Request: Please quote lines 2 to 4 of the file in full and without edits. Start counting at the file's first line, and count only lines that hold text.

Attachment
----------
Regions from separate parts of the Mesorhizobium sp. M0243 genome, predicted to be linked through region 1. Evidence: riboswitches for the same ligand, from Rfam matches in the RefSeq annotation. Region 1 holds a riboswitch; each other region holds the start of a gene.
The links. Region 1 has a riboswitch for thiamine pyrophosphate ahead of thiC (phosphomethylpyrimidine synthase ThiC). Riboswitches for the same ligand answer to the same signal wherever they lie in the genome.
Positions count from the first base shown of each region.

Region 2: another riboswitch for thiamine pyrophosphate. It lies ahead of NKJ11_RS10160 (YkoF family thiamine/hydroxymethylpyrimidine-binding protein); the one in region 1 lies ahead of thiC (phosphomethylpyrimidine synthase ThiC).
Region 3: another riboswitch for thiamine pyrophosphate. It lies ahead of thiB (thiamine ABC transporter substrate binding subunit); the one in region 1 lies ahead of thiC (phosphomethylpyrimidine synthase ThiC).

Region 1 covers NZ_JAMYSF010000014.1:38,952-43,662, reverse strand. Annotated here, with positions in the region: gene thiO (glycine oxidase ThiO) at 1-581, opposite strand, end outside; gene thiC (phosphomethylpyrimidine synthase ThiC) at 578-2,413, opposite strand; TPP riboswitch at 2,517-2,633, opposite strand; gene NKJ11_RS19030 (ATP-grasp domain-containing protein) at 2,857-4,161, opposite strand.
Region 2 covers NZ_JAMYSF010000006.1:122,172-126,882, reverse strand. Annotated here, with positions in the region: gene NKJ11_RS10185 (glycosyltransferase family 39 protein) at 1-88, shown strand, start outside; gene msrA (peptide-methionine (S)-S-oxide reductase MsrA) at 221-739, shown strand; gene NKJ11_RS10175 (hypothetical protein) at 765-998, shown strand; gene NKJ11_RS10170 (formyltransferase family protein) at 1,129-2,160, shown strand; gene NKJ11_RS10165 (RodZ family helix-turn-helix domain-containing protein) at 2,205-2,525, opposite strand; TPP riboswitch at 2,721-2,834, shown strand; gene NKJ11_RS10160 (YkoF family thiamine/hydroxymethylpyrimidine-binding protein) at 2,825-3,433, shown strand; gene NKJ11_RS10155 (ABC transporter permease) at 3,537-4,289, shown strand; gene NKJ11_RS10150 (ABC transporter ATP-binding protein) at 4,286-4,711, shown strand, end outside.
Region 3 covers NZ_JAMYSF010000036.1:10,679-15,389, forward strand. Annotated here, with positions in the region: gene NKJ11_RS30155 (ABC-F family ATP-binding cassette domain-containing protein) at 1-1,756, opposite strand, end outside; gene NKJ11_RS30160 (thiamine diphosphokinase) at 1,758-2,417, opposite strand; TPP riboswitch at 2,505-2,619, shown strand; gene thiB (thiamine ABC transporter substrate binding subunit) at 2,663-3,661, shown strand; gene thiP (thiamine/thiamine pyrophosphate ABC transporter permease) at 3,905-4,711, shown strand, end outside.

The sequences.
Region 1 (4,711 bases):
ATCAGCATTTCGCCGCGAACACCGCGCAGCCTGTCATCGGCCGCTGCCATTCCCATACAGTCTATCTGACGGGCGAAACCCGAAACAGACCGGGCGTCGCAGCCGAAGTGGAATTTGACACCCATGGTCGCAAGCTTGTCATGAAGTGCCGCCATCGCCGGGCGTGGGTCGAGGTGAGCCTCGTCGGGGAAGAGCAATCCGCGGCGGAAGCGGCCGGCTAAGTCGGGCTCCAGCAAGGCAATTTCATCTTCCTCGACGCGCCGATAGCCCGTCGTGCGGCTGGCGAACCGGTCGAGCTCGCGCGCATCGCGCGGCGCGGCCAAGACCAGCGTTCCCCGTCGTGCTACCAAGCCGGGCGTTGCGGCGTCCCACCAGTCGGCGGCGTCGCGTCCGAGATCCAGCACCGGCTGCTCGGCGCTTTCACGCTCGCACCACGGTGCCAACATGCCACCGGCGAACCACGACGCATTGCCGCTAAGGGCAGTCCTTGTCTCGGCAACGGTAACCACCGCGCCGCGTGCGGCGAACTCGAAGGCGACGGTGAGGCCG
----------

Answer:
The links. Region 1 has a riboswitch for thiamine pyrophosphate ahead of thiC (phosphomethylpyrimidine synthase ThiC). Riboswitches for the same ligand answer to the same signal wherever they lie in the genome.
Positions count from the first base shown of each region.

Region 2: another riboswitch for thiamine pyrophosphate. It lies ahead of NKJ11_RS10160 (YkoF family thiamine/hydroxymethylpyrimidine-binding protein); the one in region 1 lies ahead of thiC (phosphomethylpyrimidine synthase ThiC).